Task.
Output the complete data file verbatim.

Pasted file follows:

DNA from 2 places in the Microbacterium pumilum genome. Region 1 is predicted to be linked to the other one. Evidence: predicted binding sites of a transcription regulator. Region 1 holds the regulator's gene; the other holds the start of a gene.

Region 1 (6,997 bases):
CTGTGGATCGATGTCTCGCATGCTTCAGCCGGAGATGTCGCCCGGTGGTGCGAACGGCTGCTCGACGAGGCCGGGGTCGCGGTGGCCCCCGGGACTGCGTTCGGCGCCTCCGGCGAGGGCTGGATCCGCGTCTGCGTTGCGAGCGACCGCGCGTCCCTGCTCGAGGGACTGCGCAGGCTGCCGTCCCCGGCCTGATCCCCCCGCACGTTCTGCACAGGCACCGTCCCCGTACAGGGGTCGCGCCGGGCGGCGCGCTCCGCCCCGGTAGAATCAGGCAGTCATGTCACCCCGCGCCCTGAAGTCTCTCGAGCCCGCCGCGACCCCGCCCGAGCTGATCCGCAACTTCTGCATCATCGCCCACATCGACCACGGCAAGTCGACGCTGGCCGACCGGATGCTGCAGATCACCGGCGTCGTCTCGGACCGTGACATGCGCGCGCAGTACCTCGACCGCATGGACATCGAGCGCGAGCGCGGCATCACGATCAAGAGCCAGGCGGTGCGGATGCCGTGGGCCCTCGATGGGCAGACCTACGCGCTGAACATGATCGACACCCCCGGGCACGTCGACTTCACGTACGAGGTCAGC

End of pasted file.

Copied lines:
DNA from 2 places in the Microbacterium pumilum genome. Region 1 is predicted to be linked to the other one. Evidence: predicted binding sites of a transcription regulator. Region 1 holds the regulator's gene; the other holds the start of a gene.

Region 1 (6,997 bases):
CTGTGGATCGATGTCTCGCATGCTTCAGCCGGAGATGTCGCCCGGTGGTGCGAACGGCTGCTCGACGAGGCCGGGGTCGCGGTGGCCCCCGGGACTGCGTTCGGCGCCTCCGGCGAGGGCTGGATCCGCGTCTGCGTTGCGAGCGACCGCGCGTCCCTGCTCGAGGGACTGCGCAGGCTGCCGTCCCCGGCCTGATCCCCCCGCACGTTCTGCACAGGCACCGTCCCCGTACAGGGGTCGCGCCGGGCGGCGCGCTCCGCCCCGGTAGAATCAGGCAGTCATGTCACCCCGCGCCCTGAAGTCTCTCGAGCCCGCCGCGACCCCGCCCGAGCTGATCCGCAACTTCTGCATCATCGCCCACATCGACCACGGCAAGTCGACGCTGGCCGACCGGATGCTGCAGATCACCGGCGTCGTCTCGGACCGTGACATGCGCGCGCAGTACCTCGACCGCATGGACATCGAGCGCGAGCGCGGCATCACGATCAAGAGCCAGGCGGTGCGGATGCCGTGGGCCCTCGATGGGCAGACCTACGCGCTGAACATGATCGACACCCCCGGGCACGTCGACTTCACGTACGAGGTCAGC